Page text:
time and be made conditional upon certain happenings during that time. Since there is only one winner, no player can afford to make the strongest player's game any easier. Agreements, like treaties, may be broken at any time. As in the real world, deceit is often part of a strategic plan. Nations may not care what others think, but in this game, where real friendships can be affected, treacherous actions should be avoided.
Partnership play is basically the same as in the regular game except that two teams of partners are playing to achieve victory over each other. Partners sit opposite one another and may not communicate with each other about the game. Otherwise, the strongest partner will be moving for both sides. The partnership game is won when one team has captured the last remaining land piece belonging to either of their opponents, regardless of the strength of the surviving opponent. The game can also be won by making either opponent dormant on his turn or by moving a siege engine into either opponents castle. If four consecutive rounds are played without a capture, the winner is the partnership that has occupied the greatest number of spaces in the opponents castles and the Quests. If this total is the same for both partnerships, the winner is then determined by the partnership having the highest count. You may not capture a piece or vessel belonging to your partner. You may use your partner's piece or vessel to make a recapture, or use his catapult to make a retaliatory shot against a piece that has just made a capture, but you may not consult him about that action. You may board your partner's vessel and move it as long as your piece remains on board. That borrowed vessel returns to the control of your partner after you disembark. You cannot sail your vessel if your partner is on board. Boarding your partner's vessel is not a capture and the boarding piece is not regenerated. A vessel carrying a soldier of each partner may be moved by either partner. You may use two moves to move an opponents camel that is not mounted but not your partners unmounted camel. These two moves are not counted against the eight moves that the camel may make before or after you commandeer it. You may also commandeer your partners camel, but your soldier is not regenerated. A soldier may climb on a partners siege engine. Either partner may move a siege engine that is carrying a soldier of each partner. Your partner cannot move his siege engine if you have a soldier on it and he does not. Knights may jump over the heads of your partners pieces on the five roads leading to the Quests, but at no other place on the game board. A soldier may mount and dismount his partners elephant or chariot on the center space adjoining the Quests only. If you capture a piece belonging to your left hand opponent on the last move of your turn, he may make a recapture using one of his partner's pieces, or a retaliatory catapult shot with his partners catapult. He may not recapture with one of his own pieces as it is now his turn, and he must immediately start counting his moves.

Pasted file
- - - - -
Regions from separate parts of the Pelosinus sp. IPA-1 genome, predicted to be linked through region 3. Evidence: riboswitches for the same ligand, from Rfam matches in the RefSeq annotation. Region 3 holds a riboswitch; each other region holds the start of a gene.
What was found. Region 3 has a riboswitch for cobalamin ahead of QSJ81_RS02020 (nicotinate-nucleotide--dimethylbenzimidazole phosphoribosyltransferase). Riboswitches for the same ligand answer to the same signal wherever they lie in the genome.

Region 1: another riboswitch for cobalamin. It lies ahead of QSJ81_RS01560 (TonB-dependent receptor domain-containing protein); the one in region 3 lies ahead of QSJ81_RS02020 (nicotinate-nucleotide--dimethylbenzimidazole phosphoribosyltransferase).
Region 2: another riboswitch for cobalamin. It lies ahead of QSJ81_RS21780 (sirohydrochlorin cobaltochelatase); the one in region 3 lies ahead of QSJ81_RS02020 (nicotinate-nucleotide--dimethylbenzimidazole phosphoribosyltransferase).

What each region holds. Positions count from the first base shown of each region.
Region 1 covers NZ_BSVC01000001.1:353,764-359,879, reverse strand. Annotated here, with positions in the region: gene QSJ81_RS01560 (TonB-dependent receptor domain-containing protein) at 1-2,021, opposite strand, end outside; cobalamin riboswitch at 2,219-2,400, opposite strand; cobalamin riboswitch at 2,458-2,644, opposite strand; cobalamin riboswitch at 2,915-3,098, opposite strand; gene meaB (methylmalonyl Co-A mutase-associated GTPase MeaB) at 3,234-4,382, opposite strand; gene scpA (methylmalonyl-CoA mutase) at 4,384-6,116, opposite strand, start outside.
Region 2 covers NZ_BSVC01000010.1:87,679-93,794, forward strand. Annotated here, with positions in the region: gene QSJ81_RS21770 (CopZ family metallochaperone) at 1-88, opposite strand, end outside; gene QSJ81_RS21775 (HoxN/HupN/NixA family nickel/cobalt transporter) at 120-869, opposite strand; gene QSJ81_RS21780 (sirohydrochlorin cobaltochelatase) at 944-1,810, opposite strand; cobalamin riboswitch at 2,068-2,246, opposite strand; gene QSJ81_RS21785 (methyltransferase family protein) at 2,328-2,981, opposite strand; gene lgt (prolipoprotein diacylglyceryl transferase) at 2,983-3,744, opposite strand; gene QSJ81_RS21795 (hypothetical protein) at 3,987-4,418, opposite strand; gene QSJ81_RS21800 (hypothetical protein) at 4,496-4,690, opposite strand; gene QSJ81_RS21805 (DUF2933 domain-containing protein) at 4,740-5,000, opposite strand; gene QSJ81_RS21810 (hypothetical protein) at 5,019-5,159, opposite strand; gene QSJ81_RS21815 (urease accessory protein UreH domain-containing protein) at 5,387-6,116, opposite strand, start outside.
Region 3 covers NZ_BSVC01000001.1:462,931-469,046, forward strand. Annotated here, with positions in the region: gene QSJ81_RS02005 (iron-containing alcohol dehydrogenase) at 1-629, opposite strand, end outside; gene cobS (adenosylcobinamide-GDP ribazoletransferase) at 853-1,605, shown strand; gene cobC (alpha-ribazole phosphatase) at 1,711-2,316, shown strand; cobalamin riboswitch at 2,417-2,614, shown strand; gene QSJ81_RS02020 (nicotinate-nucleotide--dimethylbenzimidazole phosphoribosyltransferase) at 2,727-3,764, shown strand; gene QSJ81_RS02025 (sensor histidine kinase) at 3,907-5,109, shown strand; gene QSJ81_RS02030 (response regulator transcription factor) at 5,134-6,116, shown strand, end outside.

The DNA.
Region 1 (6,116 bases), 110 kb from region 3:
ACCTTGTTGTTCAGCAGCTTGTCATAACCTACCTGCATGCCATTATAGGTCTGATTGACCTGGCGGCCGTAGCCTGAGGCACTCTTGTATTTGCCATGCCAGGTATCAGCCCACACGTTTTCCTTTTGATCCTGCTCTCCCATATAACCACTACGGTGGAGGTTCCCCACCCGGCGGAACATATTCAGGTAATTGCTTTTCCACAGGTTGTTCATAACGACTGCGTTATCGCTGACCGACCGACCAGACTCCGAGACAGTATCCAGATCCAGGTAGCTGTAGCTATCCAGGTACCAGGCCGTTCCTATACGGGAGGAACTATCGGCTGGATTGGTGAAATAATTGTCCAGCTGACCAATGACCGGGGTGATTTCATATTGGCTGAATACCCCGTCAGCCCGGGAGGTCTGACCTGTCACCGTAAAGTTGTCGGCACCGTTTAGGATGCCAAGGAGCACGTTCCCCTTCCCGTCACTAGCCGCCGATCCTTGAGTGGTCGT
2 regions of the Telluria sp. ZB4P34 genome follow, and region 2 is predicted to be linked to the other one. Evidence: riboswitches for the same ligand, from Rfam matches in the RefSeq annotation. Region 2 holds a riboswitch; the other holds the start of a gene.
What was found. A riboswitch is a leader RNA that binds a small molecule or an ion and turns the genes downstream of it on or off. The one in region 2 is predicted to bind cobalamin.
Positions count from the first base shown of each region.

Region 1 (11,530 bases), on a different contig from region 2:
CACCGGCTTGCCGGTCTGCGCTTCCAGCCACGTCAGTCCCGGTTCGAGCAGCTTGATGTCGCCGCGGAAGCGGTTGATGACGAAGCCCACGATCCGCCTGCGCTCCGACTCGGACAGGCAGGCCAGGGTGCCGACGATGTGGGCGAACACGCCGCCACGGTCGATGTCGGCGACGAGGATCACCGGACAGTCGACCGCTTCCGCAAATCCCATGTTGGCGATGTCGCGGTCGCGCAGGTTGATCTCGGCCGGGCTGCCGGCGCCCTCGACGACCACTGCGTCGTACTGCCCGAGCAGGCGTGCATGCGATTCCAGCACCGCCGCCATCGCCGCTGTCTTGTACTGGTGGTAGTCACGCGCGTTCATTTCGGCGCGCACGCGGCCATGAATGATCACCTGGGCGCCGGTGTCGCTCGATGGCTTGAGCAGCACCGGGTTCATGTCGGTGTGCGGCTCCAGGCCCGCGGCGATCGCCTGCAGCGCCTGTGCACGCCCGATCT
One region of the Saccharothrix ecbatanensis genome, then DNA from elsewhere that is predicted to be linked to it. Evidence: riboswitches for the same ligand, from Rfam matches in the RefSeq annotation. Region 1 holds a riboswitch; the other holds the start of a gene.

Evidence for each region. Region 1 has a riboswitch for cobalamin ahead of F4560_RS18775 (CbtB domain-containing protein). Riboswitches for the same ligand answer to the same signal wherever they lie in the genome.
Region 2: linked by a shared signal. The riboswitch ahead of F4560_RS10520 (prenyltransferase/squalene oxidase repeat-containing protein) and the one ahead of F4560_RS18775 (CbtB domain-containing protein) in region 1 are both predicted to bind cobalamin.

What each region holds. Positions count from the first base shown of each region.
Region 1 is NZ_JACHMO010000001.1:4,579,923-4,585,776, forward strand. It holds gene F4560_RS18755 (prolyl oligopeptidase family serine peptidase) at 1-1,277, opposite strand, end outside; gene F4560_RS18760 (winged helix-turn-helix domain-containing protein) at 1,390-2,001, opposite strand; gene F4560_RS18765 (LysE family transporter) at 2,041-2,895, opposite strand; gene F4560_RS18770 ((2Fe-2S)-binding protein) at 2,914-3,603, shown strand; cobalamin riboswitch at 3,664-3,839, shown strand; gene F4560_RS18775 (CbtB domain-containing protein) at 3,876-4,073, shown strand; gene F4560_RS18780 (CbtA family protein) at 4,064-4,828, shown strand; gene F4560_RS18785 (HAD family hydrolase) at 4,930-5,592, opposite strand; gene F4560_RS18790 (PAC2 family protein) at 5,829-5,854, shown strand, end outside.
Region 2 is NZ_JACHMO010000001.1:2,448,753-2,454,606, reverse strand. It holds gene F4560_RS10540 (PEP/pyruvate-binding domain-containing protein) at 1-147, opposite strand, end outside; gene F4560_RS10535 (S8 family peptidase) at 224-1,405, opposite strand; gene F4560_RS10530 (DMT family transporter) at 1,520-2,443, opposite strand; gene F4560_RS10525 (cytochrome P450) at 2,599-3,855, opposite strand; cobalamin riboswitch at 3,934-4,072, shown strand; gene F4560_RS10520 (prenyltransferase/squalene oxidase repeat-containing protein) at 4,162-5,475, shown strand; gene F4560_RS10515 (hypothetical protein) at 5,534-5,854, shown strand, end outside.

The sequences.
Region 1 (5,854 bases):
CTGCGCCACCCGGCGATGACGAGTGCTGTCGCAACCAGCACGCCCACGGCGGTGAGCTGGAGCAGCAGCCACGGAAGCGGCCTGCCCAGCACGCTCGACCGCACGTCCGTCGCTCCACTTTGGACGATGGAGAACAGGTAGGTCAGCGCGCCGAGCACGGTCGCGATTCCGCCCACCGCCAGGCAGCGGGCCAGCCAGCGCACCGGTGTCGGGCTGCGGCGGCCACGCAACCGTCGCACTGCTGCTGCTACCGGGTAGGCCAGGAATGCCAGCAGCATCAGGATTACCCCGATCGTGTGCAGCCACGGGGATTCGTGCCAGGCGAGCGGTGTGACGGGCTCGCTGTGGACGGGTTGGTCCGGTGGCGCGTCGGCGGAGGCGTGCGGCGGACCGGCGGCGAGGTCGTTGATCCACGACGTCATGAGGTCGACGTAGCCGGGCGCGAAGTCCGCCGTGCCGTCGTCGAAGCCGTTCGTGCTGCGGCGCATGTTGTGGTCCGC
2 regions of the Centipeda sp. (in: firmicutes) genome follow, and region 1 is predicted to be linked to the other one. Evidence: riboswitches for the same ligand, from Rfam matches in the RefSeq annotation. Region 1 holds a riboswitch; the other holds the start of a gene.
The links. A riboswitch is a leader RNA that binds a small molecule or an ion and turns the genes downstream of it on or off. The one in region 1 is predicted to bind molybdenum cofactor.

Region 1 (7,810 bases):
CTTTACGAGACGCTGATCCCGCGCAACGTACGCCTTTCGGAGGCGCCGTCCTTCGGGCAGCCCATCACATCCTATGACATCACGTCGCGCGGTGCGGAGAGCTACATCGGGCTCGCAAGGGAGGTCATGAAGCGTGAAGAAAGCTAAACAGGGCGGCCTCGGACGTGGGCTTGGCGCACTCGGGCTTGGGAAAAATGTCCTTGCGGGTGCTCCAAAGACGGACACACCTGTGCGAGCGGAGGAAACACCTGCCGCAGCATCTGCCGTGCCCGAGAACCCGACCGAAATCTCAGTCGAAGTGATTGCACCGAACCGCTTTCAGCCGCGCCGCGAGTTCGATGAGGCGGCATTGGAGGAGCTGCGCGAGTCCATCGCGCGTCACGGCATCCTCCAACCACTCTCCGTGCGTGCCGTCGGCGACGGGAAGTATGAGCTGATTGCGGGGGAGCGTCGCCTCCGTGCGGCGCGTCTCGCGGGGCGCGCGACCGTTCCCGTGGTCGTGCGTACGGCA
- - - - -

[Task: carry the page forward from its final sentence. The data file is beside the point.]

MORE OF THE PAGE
Study what your partner can do as carefully as you consider what you can do. If you attack the opponent on your right and weaken his defense, your partner may be able to continue the assault to win material. Do not be afraid to sacrifice some pieces if it will result in a larger gain for your partner. The first two rounds of play are crucial, much more so than in the free for all game. South should start by sailing a ship or galleon toward East. This will prevent East, who will be the first to have twenty moves, from sailing a loaded galleon to a forward position where it can inhibit South from moving toward the center on his second turn. Each player should make every effort to reach the Quests or prevent their opponents from getting there. Being one move closer to the Quests is very often the difference between victory and defeat. If you see that your partner can reach the quests on his next turn, look to occupy spaces in your opponents castles. If you find your partner vulnerable to an attack from the opponent on your left, it is up to you to make a heroic effort to save him. You must either attack or create threats of your own which cannot be ignored. Sending a sacrificial piece into an opponents castlel may save your partner. You must always be aware that your opponents are also conniving to do you in. You may be safe from one, but not both if they choose to gang up on you. Often
you will make moves that rely on your partner following through with a coordinated plan. partnership play is in finding the moves that reinforce and complement your partner's moves.

The real charm of